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Mining official denies graft

Mining official denies graft

Officials from the Ministry of Mines and Energy checked on a quarry in Kampot province for the second time yesterday amid allegations it is operating illegally thanks to local corruption.

The quarry, which is owned by husband and wife Hok Chhenda and Tep Sokha, was found to be operating outside its authorised location in January 2013.

A quarry in Kampot’s Teuk Chhou district is under investigation by officials from the Ministry of Mines and Energy
A quarry in Kampot’s Teuk Chhou district is under investigation by officials from the Ministry of Mines and Energy, with claims of embezzlement and corruption. PHOTO SUPPLIED

At the time, Sokha thumb-printed a contract with the ministry, saying she would move its location.

“I will stop the illegal quarry business and do it where it is allowed by the ministry and respect the ministry’s instruction. In case the contract is breached, I will be responsible before the law,” she wrote.

By law, any owner whose actions contradict the terms of a business licence can be fined and have the licence revoked, said Meng Sak Theara, secretary of state at the Ministry of Mines and Energy.

But the quarry stayed in the same spot, sparking allegations from a local official that the ministry’s provincial director, Som Vichet, had personally profited to the tune of hundreds of thousands of dollars from allowing the operation to continue.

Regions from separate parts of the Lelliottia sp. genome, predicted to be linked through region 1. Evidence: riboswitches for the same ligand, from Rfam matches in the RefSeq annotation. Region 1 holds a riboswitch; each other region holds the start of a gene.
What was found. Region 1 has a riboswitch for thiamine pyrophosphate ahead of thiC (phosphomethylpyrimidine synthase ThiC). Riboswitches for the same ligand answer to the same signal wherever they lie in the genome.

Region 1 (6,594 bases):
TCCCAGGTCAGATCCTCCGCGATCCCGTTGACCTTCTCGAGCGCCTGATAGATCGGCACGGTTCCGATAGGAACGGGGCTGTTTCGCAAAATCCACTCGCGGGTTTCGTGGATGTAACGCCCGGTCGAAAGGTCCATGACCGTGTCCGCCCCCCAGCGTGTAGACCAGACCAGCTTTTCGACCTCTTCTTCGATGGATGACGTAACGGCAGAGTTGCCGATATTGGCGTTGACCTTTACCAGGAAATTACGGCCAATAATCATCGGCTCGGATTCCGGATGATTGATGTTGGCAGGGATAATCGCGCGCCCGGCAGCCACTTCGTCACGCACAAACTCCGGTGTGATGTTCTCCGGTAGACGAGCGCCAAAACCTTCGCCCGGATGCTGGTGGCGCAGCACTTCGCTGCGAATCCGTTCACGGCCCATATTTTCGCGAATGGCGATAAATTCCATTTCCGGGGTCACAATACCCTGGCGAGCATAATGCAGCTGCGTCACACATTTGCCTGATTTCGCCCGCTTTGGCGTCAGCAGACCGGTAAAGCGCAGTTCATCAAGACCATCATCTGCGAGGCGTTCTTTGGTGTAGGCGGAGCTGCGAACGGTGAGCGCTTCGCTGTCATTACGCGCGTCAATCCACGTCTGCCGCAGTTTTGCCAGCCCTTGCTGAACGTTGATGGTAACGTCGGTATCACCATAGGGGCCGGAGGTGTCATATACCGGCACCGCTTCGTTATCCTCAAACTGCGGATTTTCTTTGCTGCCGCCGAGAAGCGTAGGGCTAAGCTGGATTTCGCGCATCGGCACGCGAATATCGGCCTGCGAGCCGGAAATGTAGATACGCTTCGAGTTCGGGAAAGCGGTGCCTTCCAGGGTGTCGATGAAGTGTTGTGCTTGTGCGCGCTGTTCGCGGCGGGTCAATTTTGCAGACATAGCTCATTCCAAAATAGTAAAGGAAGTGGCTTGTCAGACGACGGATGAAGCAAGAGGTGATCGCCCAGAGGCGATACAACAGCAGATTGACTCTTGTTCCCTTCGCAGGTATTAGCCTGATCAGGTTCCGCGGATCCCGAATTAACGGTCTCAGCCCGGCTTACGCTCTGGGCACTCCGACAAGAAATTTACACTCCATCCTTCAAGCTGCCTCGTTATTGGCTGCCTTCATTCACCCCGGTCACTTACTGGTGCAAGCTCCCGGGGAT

Vichet, who was accused by a local official within his ministry, dismissed the allegations in a letter to local media outlet Deum Ampil on October 22. The letter said his investigation found the quarry operated 50 metres away from its original site, which was not considered illegal.

Vichet could not be reached by the Post.

Aside from the corruption claims, the quarry’s troubles are far from over.

According to one inspector on the scene yesterday, who asked not to be named, the quarry’s business licence has expired, but it is still operating, as the owner had prepared extension documents.

According to commune chief Seng Thoung, trucks continually drive around the quarry while explosives go off around noon each day and sometimes even into the evening.

“Many trucks go in and out, and the stone is sold to Kep and urban areas for building paved road. Besides selling stone, the company also digs and sells soil.”

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